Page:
Ani Rivera, Galeria de la Raza's executive director, addresses community members on Monday Oct. 29 in front of the gallery. Photo by Julian Mark

Update: Landlord serves Galería de la Raza with three-day pay-or-quit notice hours after press conference


Galería de la Raza, the longtime Latino cultural institution now facing imminent eviction from its space of 46 years, has drawn its line in the sand. It’s on 24th Street.

That was made clear outside the small gallery at 24th and Bryant Monday morning, where the gallery’s leaders, joined by Supervisor Hillary Ronen and 40-odd community members, vowed to fight the gallery’s landlord and attempt to stay in their home of nearly five decades.

Negotiations between Galería de la Raza and a representative of its landlord, Lily Ng, crumbled on Friday — even as Ronen stepped in to mediate the discussions that had begun earlier in the week. On Monday, the supervisor described the negotiations as “brutally unfair.”

After being notified of a purported 100-percent rent hike in August, the gallery tried to work out a deal in which it would downsize into a third of its space for rent equalling what it had been paying for both spaces — $3,127 per month for two spaces in the same building totaling roughly 4,000 square feet, said Ani Rivera, the gallery’s executive director. The gallery has been paying month-to-month rent on both the spaces and it has increased slightly over the past 46 years, according to Rivera.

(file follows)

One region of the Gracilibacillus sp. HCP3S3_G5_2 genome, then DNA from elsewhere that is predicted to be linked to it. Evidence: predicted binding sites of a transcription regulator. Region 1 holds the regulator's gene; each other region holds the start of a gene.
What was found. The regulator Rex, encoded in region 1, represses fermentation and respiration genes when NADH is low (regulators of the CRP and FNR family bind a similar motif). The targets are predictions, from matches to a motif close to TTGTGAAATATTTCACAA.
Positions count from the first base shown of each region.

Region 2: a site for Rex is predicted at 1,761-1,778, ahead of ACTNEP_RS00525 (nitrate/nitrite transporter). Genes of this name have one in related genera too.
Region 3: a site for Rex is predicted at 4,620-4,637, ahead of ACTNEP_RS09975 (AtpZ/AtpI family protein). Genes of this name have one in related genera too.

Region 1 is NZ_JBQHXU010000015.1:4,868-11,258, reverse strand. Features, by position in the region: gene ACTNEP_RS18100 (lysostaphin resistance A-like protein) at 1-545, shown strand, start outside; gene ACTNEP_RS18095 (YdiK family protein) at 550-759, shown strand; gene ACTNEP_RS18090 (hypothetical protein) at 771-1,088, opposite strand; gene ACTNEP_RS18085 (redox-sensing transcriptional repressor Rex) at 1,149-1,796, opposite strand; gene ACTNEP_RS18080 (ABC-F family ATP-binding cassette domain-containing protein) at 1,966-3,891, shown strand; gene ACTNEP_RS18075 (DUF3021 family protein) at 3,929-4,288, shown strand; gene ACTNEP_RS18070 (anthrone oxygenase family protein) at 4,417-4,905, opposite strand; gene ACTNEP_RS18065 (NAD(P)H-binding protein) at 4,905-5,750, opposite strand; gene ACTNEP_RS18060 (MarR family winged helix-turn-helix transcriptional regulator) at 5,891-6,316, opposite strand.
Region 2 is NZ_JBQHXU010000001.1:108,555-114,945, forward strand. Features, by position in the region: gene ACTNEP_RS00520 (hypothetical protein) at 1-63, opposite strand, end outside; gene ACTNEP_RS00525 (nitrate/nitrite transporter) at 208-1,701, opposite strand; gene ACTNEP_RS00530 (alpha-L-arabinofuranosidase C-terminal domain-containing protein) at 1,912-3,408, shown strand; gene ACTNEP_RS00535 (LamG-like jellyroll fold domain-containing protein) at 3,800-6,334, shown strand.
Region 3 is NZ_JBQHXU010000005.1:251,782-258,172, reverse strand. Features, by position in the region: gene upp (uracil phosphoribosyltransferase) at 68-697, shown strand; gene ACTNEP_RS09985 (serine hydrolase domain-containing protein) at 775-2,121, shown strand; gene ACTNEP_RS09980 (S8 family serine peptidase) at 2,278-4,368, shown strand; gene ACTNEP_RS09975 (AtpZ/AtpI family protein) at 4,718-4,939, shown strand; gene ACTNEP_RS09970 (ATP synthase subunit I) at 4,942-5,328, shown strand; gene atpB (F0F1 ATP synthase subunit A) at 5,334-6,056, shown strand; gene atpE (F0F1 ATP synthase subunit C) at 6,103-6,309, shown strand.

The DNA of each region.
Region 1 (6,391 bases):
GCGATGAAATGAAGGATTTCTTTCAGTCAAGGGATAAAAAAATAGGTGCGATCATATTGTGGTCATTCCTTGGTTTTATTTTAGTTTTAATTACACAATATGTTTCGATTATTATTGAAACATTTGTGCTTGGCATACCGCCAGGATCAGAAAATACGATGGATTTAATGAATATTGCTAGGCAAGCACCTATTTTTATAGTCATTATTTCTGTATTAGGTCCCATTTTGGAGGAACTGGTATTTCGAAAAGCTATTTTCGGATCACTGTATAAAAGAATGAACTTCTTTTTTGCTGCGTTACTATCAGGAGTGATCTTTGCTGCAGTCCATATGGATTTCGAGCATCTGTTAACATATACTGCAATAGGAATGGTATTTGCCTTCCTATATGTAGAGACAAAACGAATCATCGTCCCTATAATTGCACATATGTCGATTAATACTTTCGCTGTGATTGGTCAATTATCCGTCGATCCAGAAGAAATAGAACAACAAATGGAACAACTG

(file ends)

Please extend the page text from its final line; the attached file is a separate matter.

Ronen’s office claimed that the landlord’s rep insisted the gallery sign a standard California Association of Realtors commercial lease — in which government-mandated changes to the building would fall upon the tenant. That meant that making the space compliant with the Americans With Disabilities Act and the city’s own Access to Business Entrance standards adopted in 2016 would come out of the art gallery’s coffers, even though it would only stay in the space for two years.

Rivera said the gallery has not received an assessment of the total cost of the improvements. Yet depending upon the scope of the work, it could be a lot: Sources familiar with the negotiations said this could be a matter of perhaps $1 million.

“Capital upgrades are usually not attached to a two-year lease,” said Ronen aide Amy Beinart. “You’d be negotiating poorly if you agreed to that.”

And this is a difficult ask. Most community art organizations don’t have this kind of money floating around — and the gallery has even less cash now then it had in the recent past.